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Survive, thrive and capitalize with BPM


Jim Sinur introduced the session by describing how Gartner saw BPM being used to turn a cost reduction axe into a cost reduction scalpel during the recent recession – cutting more precisely. The current economic climate he says is “nirvana” for BPM and BPM is not perceived as a luxury but a necessity. The session’s main focus is on presenting some BPM case studies in three groups – companies that used BPM to survive, companies that used it to thrive and companies that used it to capitalize.

How to use BPM to deliver results in a difficult environment

  • Expense management services company now have 65 internal processes implemented and $700,000 in cost reduction and faster revenue recognition
  • Wells Fargo using process modeling to confirm business cases and not funding 33% of their projects because the models show they would not deliver the results promised
  • Long term care pharmacy now validates coverage before sending to patient before sending (man this one sounds like a  rules-based decisioning)
  • Telecommunications company shortened sales cycle by 10 days saving 3M Euros/year with process support for post-sales support tasks and pipeline visibility
  • Truck manufacturer improved its engineering change notice approval process cutting cost per notice from $2,000 to $50 while reducing engineering staff
  • Entertainment company doing manual SOX compliance and a mortgage loan processor with USA Patriot Act compliance both saved time and money by automating process – 40% reduction in the mortgage case.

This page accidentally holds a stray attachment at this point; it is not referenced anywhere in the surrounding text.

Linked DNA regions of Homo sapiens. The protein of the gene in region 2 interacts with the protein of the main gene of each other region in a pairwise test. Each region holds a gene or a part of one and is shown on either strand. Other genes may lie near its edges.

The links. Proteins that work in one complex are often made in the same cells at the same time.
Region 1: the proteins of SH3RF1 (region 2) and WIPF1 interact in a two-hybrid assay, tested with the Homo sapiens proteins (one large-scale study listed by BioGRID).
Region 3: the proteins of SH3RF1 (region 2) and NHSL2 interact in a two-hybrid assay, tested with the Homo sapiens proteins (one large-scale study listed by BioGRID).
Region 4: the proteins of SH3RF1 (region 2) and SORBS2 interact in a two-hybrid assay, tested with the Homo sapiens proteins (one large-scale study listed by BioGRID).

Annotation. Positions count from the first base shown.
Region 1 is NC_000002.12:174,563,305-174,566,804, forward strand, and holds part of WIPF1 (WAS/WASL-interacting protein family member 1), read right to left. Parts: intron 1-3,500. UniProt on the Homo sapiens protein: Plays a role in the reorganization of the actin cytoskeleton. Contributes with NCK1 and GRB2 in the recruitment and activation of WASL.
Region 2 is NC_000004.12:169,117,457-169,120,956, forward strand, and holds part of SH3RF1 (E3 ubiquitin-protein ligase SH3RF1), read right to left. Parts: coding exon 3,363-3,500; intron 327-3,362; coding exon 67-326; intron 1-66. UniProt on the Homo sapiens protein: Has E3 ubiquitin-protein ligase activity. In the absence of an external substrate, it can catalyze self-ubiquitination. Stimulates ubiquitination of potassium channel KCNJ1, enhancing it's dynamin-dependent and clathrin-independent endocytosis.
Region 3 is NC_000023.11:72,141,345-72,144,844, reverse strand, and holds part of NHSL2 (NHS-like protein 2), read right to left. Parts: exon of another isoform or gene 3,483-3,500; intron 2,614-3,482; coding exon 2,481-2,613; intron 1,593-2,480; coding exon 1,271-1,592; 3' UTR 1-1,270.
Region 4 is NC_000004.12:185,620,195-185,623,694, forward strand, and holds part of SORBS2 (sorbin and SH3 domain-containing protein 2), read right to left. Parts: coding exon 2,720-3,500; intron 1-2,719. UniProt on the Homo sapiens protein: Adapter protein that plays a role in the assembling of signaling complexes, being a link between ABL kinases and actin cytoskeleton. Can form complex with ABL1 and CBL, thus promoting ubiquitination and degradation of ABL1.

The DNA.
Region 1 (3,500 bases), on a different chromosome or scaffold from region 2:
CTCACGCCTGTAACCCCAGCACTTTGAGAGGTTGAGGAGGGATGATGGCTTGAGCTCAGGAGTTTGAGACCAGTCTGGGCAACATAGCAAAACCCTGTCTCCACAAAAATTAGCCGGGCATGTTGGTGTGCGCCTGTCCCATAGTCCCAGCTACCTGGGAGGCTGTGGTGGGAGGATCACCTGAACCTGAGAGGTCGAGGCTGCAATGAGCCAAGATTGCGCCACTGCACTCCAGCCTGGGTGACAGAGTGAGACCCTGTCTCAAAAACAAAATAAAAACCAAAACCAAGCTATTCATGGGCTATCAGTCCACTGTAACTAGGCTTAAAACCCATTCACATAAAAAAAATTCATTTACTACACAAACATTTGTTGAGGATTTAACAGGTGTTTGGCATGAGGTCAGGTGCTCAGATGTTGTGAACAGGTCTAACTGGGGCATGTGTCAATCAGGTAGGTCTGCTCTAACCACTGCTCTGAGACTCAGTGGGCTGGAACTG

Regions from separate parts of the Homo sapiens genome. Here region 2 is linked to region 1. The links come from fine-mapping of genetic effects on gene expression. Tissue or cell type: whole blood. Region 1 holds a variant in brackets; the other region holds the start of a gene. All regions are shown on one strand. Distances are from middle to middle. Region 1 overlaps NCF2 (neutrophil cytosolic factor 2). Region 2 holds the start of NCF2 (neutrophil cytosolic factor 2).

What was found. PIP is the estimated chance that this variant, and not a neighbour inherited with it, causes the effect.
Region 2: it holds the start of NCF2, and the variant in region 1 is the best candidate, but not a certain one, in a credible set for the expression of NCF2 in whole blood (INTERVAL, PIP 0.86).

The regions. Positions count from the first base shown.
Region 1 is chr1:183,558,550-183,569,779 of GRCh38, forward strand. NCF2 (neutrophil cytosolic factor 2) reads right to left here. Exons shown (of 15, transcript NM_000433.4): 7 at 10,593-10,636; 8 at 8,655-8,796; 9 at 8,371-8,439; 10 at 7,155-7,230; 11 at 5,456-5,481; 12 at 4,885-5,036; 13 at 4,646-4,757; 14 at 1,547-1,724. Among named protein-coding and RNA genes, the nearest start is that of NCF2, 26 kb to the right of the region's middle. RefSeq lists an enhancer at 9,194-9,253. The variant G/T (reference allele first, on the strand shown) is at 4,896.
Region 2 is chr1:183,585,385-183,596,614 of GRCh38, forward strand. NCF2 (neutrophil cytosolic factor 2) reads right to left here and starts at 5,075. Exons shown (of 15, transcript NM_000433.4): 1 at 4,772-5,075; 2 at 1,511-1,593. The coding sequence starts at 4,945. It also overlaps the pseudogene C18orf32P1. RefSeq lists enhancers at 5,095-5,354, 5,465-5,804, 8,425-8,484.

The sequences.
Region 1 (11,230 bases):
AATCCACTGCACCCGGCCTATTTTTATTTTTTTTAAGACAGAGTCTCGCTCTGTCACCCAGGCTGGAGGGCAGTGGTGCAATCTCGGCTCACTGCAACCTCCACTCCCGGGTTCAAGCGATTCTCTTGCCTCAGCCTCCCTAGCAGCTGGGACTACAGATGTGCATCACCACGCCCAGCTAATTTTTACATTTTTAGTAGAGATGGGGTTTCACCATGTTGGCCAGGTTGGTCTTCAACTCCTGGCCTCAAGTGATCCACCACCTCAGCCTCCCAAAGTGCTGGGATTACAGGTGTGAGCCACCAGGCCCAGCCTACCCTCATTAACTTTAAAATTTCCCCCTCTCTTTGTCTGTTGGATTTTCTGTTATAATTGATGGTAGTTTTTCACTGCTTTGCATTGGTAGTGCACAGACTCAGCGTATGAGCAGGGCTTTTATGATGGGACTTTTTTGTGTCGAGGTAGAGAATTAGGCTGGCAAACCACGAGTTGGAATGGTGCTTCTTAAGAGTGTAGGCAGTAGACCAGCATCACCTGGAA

BPM projects must survive too so get some wins, think about a competency center and educate so people don’t feel stupid about BPM.

Next, what growth opportunities can you realize?

  • Hospital used a process management approach, not technology, to increase surgical capacity by 20% by making the scheduling process explicit and more visible
  • Relocation company streamlined its processes/systems for home buying and selling to standardize them and improve the experience. Found that the increased visibility made it easier to see risks in houses being sold, reducing the number being taken into inventory and making it easier to offer a fixed price.
  • Money management firm reduced risk by speeding up rating and downgrade processes – went from a weekly to a intra-day process, which made a big difference to the degree of risk

BPM can drive growth by making processes explicit, fostering a culture of continuous improvement/more rapid change. BPM enables a more continuous process improvement exercise.

Jim wrapped up with some examples for BPM being used to capitalize.

  • A new insurance company that used BPM to simulate their core processes and decisions and plan out different scenarios – for rapid or slow growth, good or bad economy and so on. Able therefore to be prepared for change and thrive anyway.
  • A pharmacy that implemented a process to allow mail-order drug pricing on in-store delivery.
  • A healthcare provider had a physically constrained location and then lost a facility in a TB scare. Used BPMS to enable home work by admin staff and when they got the building back they expanded their devliery capacity using this spare building space.
  • Group of large railways in several countires use RFID and BPMS to track problems with gearboxes, the largest cause of derailments. Heat sensing RFID on the track detected problems and process would use location information to decide what to do. Have expanded to use the RFID to track freight and stock too.

Look for opportunities that can be funded from BPM cost savings and for business vision that can be made real using BPM.


  • Management discipline not just technology
  • Link BPM to performance management and corporate goals
  • Foundation for compliance and visibility
  • BPM drives continuous improvement programs for growth
  • BPM can and should be used to capitalize on new opportunities

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